The Coral Reef Alliance works with communities to reduce direct threats to coral reefs including pollution, overfishing and unsustainable development. Thereby increasing corals ability to survive and adapt to ocean conditions in the era of climate change.
Occupying less than 1 percent of the oceans, coral reefs have greater biodiversity than rain forests; are the main source of food, income, and coastal protection for one billion people; and provide resources for lifesaving medicines. Highly endangered ecosystems, reefs contribute more than $400 billion to the annual global economy. Currently, 70 percent of reefs are at risk of collapse due to negative human impacts.
The world's foremost conservationists agree that well-managed marine protected areas (MPAs) are the best chance we have to save coral reefs. CORAL's work creates partnerships among local residents and the public and private sectors to build strong MPAs that support healthy reefs and vibrant communities.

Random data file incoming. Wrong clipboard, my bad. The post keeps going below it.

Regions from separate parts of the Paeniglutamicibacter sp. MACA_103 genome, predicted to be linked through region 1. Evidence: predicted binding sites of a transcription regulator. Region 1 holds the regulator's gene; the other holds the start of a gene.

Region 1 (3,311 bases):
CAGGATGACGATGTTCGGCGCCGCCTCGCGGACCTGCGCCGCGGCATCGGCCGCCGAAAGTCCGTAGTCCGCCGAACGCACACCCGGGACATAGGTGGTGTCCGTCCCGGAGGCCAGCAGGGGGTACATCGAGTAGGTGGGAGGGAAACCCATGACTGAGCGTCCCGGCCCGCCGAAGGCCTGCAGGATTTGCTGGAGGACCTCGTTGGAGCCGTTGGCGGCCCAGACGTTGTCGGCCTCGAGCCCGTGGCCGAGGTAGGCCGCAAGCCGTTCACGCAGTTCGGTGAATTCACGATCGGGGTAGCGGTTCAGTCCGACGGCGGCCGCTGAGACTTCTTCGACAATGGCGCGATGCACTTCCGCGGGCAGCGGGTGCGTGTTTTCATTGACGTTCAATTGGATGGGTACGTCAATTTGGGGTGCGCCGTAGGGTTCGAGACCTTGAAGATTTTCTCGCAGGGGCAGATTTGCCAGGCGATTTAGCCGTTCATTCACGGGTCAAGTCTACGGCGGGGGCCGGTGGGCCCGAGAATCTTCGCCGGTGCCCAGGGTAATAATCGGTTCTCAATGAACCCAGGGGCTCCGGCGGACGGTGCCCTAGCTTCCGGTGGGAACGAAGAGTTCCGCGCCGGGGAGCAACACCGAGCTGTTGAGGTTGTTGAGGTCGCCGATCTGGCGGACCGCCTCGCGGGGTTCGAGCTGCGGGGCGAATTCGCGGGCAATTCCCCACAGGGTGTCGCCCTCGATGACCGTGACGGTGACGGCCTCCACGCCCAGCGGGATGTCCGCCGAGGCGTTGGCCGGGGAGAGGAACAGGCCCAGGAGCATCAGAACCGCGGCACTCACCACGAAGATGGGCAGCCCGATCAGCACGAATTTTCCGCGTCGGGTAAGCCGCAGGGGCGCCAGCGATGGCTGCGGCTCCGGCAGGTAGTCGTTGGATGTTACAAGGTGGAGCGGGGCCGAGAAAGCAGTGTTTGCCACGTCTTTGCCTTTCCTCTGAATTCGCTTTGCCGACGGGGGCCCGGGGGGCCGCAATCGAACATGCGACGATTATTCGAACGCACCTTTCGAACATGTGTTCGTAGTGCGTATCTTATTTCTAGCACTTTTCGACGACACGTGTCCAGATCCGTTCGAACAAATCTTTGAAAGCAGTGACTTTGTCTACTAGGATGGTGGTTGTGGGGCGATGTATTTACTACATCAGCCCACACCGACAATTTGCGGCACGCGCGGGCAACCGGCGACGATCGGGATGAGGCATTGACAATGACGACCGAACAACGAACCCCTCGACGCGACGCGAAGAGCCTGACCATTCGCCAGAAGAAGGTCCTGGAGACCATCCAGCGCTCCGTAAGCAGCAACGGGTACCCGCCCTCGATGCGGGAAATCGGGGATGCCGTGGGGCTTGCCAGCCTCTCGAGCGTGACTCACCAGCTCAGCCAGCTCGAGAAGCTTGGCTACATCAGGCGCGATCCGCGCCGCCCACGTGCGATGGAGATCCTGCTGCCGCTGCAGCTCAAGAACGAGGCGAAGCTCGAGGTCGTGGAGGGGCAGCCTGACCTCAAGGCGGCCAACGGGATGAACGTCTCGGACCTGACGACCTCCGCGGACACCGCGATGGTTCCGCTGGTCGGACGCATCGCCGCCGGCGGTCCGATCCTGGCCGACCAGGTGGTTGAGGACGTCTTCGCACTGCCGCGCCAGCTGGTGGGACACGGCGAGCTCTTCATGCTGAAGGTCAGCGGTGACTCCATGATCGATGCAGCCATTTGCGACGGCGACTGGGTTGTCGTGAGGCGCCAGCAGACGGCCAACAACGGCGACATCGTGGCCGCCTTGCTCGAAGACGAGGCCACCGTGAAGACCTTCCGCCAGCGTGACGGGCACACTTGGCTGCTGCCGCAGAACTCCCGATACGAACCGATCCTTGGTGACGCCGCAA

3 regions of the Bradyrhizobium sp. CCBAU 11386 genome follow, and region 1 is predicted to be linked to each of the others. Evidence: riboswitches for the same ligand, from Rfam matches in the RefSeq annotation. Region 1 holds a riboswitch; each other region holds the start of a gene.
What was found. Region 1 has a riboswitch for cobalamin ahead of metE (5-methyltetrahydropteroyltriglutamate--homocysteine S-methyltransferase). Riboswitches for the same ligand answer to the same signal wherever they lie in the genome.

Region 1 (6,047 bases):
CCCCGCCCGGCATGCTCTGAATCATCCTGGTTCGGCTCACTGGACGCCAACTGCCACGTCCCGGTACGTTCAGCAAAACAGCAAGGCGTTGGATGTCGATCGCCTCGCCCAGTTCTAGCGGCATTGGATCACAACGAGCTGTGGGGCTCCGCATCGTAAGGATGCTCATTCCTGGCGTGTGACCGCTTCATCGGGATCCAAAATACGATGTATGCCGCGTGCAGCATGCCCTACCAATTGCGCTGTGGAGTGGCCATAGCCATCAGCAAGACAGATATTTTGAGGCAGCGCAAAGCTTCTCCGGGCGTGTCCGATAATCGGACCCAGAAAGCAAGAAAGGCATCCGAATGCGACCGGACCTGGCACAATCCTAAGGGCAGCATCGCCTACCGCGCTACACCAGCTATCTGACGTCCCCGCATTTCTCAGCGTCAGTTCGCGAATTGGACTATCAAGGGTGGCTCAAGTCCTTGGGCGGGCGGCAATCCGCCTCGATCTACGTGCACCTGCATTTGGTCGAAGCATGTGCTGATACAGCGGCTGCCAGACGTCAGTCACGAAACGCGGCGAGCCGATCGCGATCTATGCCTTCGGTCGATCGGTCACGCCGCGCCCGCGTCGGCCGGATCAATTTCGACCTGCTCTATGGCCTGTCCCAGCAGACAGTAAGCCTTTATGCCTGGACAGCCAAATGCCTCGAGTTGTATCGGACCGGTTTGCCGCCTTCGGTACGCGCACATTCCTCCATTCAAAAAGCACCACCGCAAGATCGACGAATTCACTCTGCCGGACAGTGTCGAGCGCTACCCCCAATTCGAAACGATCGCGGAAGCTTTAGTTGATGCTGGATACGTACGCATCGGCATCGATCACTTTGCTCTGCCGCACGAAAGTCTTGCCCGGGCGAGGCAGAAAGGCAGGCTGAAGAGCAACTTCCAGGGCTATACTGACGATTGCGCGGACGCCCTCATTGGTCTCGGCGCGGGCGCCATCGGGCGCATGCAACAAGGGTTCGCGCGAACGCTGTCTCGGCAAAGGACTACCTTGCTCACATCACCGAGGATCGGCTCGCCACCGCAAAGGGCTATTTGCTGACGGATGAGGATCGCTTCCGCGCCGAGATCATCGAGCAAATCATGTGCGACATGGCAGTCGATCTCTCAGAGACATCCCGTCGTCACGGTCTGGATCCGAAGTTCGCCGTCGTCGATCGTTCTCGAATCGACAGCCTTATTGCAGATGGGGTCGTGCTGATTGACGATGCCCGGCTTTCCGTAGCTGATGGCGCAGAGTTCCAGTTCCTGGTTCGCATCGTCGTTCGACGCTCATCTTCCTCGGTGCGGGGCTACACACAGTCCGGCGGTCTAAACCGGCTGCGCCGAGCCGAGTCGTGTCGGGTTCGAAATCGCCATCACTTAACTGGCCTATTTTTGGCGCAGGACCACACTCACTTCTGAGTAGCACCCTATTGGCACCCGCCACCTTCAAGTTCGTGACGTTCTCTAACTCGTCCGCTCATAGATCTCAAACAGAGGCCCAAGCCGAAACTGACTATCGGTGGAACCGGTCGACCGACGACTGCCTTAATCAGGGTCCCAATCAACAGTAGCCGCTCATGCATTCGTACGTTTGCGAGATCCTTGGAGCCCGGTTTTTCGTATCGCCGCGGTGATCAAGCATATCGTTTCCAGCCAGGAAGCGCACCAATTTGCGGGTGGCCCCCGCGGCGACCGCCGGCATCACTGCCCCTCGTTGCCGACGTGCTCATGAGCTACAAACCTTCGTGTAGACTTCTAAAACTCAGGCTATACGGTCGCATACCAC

In Fiji, CORAL developed a user fee system that in 2006 generated US$25,000 for marine park management and community development, which funded scholarships for 44 village children. This year, with CORAL microgrant funding, Fiji will install enough mooring buoys to create an anchor-free zone within the Namena Marine Reserve, preventing chronic anchor damage to the reefs. As a result of CORAL's investment in Fiji, Namena is now considered a world-class dive destination and consumer demand is growing. Most importantly, the reefs as well as the surrounding community are thriving.